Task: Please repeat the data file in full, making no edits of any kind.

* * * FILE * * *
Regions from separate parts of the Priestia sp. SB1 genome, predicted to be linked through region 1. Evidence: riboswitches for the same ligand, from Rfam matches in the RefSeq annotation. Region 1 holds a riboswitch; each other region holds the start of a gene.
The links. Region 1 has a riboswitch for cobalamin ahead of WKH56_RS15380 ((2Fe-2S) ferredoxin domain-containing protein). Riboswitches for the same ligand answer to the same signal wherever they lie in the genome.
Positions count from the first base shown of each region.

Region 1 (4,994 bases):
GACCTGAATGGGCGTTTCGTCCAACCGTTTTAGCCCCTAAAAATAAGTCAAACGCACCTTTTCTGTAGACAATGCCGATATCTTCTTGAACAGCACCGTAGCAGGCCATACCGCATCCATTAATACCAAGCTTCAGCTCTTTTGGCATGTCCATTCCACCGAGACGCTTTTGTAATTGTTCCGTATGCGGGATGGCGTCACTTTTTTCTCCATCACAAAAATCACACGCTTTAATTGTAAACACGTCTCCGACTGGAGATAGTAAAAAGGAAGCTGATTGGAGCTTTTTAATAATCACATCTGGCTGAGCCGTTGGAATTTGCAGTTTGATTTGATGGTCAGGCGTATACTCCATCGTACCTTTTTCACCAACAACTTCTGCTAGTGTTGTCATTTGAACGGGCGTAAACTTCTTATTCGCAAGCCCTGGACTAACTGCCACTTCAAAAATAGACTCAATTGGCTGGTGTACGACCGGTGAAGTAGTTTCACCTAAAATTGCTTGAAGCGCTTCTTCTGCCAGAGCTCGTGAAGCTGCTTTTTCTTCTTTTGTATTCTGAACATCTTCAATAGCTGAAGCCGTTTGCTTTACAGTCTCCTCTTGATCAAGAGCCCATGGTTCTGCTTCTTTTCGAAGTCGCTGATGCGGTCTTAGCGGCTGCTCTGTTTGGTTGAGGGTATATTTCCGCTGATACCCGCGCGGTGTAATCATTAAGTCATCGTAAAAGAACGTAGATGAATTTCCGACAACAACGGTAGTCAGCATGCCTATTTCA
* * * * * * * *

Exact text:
Regions from separate parts of the Priestia sp. SB1 genome, predicted to be linked through region 1. Evidence: riboswitches for the same ligand, from Rfam matches in the RefSeq annotation. Region 1 holds a riboswitch; each other region holds the start of a gene.
The links. Region 1 has a riboswitch for cobalamin ahead of WKH56_RS15380 ((2Fe-2S) ferredoxin domain-containing protein). Riboswitches for the same ligand answer to the same signal wherever they lie in the genome.
Positions count from the first base shown of each region.

Region 1 (4,994 bases):
GACCTGAATGGGCGTTTCGTCCAACCGTTTTAGCCCCTAAAAATAAGTCAAACGCACCTTTTCTGTAGACAATGCCGATATCTTCTTGAACAGCACCGTAGCAGGCCATACCGCATCCATTAATACCAAGCTTCAGCTCTTTTGGCATGTCCATTCCACCGAGACGCTTTTGTAATTGTTCCGTATGCGGGATGGCGTCACTTTTTTCTCCATCACAAAAATCACACGCTTTAATTGTAAACACGTCTCCGACTGGAGATAGTAAAAAGGAAGCTGATTGGAGCTTTTTAATAATCACATCTGGCTGAGCCGTTGGAATTTGCAGTTTGATTTGATGGTCAGGCGTATACTCCATCGTACCTTTTTCACCAACAACTTCTGCTAGTGTTGTCATTTGAACGGGCGTAAACTTCTTATTCGCAAGCCCTGGACTAACTGCCACTTCAAAAATAGACTCAATTGGCTGGTGTACGACCGGTGAAGTAGTTTCACCTAAAATTGCTTGAAGCGCTTCTTCTGCCAGAGCTCGTGAAGCTGCTTTTTCTTCTTTTGTATTCTGAACATCTTCAATAGCTGAAGCCGTTTGCTTTACAGTCTCCTCTTGATCAAGAGCCCATGGTTCTGCTTCTTTTCGAAGTCGCTGATGCGGTCTTAGCGGCTGCTCTGTTTGGTTGAGGGTATATTTCCGCTGATACCCGCGCGGTGTAATCATTAAGTCATCGTAAAAGAACGTAGATGAATTTCCGACAACAACGGTAGTCAGCATGCCTATTTCA